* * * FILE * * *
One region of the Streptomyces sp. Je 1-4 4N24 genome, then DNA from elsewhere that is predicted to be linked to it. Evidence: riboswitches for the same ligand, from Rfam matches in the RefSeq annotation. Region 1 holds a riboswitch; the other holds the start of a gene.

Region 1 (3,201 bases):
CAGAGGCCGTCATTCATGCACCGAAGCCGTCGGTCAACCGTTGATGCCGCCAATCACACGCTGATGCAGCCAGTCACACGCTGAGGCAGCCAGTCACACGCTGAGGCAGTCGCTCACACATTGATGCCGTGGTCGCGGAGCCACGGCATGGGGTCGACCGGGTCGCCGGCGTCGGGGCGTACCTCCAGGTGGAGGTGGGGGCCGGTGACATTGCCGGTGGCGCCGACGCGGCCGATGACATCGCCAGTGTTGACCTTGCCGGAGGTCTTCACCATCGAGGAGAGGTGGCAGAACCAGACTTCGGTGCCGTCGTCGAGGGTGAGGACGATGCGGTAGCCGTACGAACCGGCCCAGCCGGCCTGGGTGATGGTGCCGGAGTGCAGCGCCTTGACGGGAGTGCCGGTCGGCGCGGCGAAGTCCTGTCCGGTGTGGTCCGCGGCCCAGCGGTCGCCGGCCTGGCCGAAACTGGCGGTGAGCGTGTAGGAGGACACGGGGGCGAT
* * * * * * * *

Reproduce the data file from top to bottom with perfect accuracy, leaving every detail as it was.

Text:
One region of the Streptomyces sp. Je 1-4 4N24 genome, then DNA from elsewhere that is predicted to be linked to it. Evidence: riboswitches for the same ligand, from Rfam matches in the RefSeq annotation. Region 1 holds a riboswitch; the other holds the start of a gene.

Region 1 (3,201 bases):
CAGAGGCCGTCATTCATGCACCGAAGCCGTCGGTCAACCGTTGATGCCGCCAATCACACGCTGATGCAGCCAGTCACACGCTGAGGCAGCCAGTCACACGCTGAGGCAGTCGCTCACACATTGATGCCGTGGTCGCGGAGCCACGGCATGGGGTCGACCGGGTCGCCGGCGTCGGGGCGTACCTCCAGGTGGAGGTGGGGGCCGGTGACATTGCCGGTGGCGCCGACGCGGCCGATGACATCGCCAGTGTTGACCTTGCCGGAGGTCTTCACCATCGAGGAGAGGTGGCAGAACCAGACTTCGGTGCCGTCGTCGAGGGTGAGGACGATGCGGTAGCCGTACGAACCGGCCCAGCCGGCCTGGGTGATGGTGCCGGAGTGCAGCGCCTTGACGGGAGTGCCGGTCGGCGCGGCGAAGTCCTGTCCGGTGTGGTCCGCGGCCCAGCGGTCGCCGGCCTGGCCGAAACTGGCGGTGAGCGTGTAGGAGGACACGGGGGCGAT